In comments ahead of a China-EU summit starting on Tuesday, Lou Jiwei, chairman of China Investment Corp (CIC), said any fresh injection of funds into Europe would be in industrial and other real assets, not government bonds.
His comments struck a sharper tone than a commentary in the Communist Party mouthpiece, the People's Daily, which sought to reassure the European Union that China had no intention to “buy up Europe”.
Speaking at a forum in Beijing, Lou said Merkel had asked CIC and other long-term investors to buy European government debt when she visited Beijing earlier this month.
“For European bonds like the government bonds of Italy and Spain, only central banks with certain responsibilities can invest,” he said.
”But it's more difficult for long-term investors like us to make (such) investments,“ he told the annual meeting of China Economists 50 Forum, a club of government officials and economists.
”Investment opportunities may be in areas like infrastructure and industrial projects, and these projects can help economic recovery,“ he said.
A central bank adviser echoed Lou's harder line on buying European government debt.
”We may be poor, but we aren't stupid,“ Xia Bin told reporters on the sideline of the forum. ”We must follow commercial principles in making such investments. That means we want returns.“
Lou, who predicted Europe will ”inevitably“ fall into recession, said Merkel had asked CIC to buy European government debt, including that of France and Germany.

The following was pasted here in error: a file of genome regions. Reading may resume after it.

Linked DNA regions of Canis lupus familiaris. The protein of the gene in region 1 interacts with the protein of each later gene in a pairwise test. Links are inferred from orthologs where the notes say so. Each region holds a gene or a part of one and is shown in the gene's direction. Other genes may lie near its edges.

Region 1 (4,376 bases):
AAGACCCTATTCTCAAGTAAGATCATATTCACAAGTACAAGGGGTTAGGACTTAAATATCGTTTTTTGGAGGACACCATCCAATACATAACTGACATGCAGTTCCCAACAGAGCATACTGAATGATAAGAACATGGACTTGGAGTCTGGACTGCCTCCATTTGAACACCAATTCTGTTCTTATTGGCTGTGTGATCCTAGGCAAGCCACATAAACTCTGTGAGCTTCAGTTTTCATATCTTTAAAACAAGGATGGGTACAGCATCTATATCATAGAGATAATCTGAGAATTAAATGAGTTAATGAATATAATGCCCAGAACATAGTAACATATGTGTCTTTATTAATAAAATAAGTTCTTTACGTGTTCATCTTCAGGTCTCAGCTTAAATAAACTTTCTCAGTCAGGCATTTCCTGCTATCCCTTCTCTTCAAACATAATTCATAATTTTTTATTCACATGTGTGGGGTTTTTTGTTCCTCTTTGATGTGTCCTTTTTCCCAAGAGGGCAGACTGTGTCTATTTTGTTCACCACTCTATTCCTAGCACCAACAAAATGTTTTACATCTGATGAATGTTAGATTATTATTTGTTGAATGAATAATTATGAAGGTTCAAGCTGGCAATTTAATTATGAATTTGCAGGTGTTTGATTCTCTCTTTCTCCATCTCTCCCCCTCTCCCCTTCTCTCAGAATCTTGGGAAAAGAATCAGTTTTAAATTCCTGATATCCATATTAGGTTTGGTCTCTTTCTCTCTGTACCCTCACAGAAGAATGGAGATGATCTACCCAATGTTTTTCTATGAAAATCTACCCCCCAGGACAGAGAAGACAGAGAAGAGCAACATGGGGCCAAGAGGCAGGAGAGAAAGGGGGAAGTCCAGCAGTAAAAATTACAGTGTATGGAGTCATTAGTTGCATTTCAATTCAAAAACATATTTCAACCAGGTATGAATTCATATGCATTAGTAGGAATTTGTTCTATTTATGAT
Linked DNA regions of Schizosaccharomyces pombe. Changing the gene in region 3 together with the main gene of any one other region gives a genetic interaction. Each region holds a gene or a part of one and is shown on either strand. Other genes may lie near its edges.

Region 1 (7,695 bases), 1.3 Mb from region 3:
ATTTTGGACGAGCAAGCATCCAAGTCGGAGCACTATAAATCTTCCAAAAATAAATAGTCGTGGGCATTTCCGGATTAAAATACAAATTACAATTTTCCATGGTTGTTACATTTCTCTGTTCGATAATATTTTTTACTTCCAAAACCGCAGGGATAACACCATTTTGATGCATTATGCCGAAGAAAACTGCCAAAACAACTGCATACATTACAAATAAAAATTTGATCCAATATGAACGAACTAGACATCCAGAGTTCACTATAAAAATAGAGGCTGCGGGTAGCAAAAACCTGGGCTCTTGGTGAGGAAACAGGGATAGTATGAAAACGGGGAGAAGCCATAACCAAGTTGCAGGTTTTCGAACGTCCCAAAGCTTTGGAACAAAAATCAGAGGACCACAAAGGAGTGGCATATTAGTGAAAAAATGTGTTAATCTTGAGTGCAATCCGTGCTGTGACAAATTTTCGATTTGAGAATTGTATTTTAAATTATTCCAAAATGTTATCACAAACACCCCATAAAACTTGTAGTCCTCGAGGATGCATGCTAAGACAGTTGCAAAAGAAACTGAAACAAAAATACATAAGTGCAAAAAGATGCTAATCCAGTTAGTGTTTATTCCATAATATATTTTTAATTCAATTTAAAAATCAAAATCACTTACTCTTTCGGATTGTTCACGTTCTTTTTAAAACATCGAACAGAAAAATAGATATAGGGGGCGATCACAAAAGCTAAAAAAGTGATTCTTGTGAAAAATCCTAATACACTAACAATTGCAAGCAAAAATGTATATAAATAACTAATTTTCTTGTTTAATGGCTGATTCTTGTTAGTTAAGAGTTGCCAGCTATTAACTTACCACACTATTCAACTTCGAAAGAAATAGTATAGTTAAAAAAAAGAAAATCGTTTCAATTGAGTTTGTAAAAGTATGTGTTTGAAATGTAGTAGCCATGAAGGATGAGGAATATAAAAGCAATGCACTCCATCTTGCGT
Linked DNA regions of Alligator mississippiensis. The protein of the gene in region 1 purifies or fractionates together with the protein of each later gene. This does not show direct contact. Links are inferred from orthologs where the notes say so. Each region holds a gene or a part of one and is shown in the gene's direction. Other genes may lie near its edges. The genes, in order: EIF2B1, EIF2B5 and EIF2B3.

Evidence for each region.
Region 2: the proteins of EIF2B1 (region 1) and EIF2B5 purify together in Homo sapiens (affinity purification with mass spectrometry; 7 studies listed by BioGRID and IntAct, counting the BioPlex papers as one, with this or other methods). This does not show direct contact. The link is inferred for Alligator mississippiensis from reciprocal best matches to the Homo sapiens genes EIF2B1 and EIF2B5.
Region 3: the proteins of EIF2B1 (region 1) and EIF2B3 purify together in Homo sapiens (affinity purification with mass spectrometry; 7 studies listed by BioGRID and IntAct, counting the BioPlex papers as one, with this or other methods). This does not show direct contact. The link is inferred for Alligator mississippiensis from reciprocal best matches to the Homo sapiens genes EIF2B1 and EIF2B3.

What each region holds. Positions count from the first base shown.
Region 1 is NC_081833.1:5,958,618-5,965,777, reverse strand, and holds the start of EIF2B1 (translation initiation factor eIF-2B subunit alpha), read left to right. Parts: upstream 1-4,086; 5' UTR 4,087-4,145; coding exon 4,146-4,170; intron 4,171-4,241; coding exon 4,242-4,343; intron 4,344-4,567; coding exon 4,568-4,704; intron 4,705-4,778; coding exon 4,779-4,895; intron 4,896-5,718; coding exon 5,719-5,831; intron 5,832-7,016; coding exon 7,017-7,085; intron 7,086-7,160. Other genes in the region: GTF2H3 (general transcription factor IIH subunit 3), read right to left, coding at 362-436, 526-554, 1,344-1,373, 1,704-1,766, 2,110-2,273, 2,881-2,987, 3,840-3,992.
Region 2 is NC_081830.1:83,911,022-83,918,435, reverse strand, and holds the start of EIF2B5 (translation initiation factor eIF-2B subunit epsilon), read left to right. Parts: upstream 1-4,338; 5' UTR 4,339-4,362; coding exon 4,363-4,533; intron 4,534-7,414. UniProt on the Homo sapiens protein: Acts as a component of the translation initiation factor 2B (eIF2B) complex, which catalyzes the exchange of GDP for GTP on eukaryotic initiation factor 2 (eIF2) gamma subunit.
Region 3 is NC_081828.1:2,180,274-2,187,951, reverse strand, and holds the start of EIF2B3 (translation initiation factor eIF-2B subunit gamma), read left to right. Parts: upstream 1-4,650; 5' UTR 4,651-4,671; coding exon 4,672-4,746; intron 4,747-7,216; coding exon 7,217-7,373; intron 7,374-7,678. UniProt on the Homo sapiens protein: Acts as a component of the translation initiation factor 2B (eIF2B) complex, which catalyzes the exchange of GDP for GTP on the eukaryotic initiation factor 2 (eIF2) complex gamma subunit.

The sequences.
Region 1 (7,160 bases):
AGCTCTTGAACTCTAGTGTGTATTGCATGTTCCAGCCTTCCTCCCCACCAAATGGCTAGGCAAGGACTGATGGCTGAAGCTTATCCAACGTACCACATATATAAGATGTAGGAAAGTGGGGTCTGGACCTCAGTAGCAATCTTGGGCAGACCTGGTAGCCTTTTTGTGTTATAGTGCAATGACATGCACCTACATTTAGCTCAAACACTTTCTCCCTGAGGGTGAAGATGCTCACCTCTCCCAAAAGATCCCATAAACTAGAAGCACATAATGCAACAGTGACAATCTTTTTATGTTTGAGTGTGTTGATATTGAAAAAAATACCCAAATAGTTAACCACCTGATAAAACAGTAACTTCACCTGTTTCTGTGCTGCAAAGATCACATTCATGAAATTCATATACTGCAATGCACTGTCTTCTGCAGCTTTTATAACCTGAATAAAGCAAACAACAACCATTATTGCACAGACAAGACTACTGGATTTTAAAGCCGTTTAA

Reflecting Lou's comments on infrastructure, CIC recently bought a minority stake in London water supplier Thames Water.
During a visit by Merkel to China this month, Premier Wen Jiabao had said Beijing was considering increasing its participation in rescue funds set up by the European Union to help ease the debt crisis, although he didn't make any explicit commitments.
Pointing to the tone that China is more likely to adopt at its summit with senior EU officials on Tuesday, the People's Daily said in a front page commentary that the interests of the world's second-biggest economy lay in selflessly helping Europe.
”China has no appetite or ability to 'buy up Europe' or 'control Europe' as some European commentators have said,“ wrote Feng Zhongping, director of the Institute of European Studies at the China Institute of Contemporary International Relations.
”China has from the beginning strongly supported the EU and the euro, in clear contrast to the 'talking down' of Europe in the international community,“ Feng wrote in the piece, carried in the paper's overseas edition.
With more than 3 trillion dollars in foreign exchange reserves -- dwarfing those of other countries -- China is seen as having the financial firepower to help ease Europe's debt crisis.
Chinese leaders have repeatedly expressed confidence Europe will handle the crisis, while refraining from making firm financial commitments of support. Instead, Beijing has urged Europe first to take further steps on its own, a position reiterated on Monday by Foreign Ministry spokesman Liu Weimin.
”We have always supported the proactive measures the EU has taken to deal with the euro debt crisis. We believe that aside from taking some emergency relief steps, the EU should continue taking fiscal and financial structural and fundamental reforms to give a clearer signal to the international community,“ Liu told reporters.
”Heavily indebted countries should, according to their national condition, adopt appropriate fiscal policies. The international community should continue to pro-actively support the EU's efforts to deal with the crisis.”